Studying Medical Physics and Bioengineering at UCL
We are very pleased you are interested in studying Medical Physics and Bioengineering at UCL. We believe that we provide students with an excellent education in a thriving field of science and engineering, which provides a basis for a very broad variety of careers, including those in scientific research, industry, and clinical physics. On this website we can tell you about the department and what it's like to study Medical Physics & Bioengineering at UCL. We also have information on how to apply for our degree programmes:
- Postgraduate research (PhD) degrees
- Doctoral Training Programme in Medical Physics and Bioengineering
- Doctoral Training Programme in Physics of Cancer Therapy
Medical Physics and Bioengineering
Medical physicists and bioengineers use physics and engineering to solve medical problems. In addition to medically qualified staff such as doctors and nurses, modern medicine relies increasingly heavily on specialists in other professions such as medical physicists and bioengineers.
A large part of medical physics concerns the use of radiation to examine and treat the body, including x-ray imaging, computed tomography (CT), and radiotherapy. Other areas include medical ultrasound for diagnosis and therapy, endoscopy, and Magnetic Resonance Imaging (MRI). Bioengineering includes designing medical devices such as pacemakers and prosthetic devices. For example, in our department, bioengineers develop products which help to minimise the impact of incontinence, and use implanted devices to restore function to paralysed muscle. We often find, however, that in practise there is little difference between medical physicists and bioengineers, and their training and expertise often strongly overlap.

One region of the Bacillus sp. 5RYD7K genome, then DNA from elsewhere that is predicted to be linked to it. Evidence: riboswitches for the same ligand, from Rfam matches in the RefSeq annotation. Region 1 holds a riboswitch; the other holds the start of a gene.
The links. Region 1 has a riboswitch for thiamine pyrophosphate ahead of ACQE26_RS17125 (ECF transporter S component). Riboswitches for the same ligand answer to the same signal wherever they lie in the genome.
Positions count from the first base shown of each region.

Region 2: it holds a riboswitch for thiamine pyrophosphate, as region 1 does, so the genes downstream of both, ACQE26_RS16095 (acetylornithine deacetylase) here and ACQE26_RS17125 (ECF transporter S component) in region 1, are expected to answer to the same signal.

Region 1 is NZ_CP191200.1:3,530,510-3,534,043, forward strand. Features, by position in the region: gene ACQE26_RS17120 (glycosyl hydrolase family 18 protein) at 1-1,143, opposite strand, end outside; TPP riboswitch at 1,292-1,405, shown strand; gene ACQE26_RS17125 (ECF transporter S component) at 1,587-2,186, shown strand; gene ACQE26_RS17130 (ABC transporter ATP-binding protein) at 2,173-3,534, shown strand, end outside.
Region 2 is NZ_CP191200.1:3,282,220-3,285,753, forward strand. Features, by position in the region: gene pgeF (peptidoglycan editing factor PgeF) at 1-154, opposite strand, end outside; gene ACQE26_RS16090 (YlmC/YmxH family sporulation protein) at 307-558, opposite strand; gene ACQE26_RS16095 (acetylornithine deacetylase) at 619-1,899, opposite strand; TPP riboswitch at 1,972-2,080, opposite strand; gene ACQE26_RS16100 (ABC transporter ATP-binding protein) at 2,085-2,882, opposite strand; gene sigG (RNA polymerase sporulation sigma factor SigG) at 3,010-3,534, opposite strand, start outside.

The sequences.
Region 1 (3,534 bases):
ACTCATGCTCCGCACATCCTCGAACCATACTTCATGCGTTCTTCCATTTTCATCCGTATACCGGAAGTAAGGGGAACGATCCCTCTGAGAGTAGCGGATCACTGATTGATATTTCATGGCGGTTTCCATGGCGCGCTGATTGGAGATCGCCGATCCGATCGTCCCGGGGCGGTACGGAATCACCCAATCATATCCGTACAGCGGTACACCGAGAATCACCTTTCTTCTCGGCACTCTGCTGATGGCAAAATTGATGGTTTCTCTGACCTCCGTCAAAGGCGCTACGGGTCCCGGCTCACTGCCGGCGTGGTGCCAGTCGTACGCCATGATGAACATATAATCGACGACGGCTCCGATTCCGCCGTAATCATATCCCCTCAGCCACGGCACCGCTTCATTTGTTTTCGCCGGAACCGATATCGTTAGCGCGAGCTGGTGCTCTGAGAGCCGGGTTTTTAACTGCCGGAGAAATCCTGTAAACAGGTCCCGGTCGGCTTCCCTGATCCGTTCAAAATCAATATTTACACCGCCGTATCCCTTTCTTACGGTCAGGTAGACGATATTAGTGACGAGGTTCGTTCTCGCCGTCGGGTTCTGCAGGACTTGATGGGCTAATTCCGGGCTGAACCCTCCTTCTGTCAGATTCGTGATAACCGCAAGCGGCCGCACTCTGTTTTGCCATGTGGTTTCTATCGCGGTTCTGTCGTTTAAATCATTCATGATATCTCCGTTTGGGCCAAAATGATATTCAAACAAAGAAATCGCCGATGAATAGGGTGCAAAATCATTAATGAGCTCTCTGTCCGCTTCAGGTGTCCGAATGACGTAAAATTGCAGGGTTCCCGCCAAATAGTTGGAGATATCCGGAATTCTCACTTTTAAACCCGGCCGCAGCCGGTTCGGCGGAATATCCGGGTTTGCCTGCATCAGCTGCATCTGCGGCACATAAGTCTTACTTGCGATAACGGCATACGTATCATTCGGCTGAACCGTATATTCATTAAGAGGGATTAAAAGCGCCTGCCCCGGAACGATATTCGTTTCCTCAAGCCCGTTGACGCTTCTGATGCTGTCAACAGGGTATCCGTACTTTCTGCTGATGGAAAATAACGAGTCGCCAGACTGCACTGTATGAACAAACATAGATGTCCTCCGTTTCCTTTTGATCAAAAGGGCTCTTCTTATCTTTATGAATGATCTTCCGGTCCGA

In hospitals, medical physicists and bioengineers ensure that high-tech equipment is working effectively so patients can be diagnosed accurately and treated safely. This requires flexibility, the willingness to take responsibility, the ability to work in multidisciplinary teams, and excellent physics skills, both as an experimentalist and a theoretician.
Many medical physicists and bioengineers also work in research, improving existing techniques and developing completely new ones. British medical physicists such as Sir Godfrey Hounsfield and Sir Peter Mansfield have won Nobel prizes for their work on CT and MRI, respectively.
Roughly equal numbers of men and women work as medical physicists or bioengineers. If you are considering a career in medicine, physics or engineering, then our undergraduate and postgraduate degrees in medical physics and bioengineering are likely to appeal to you.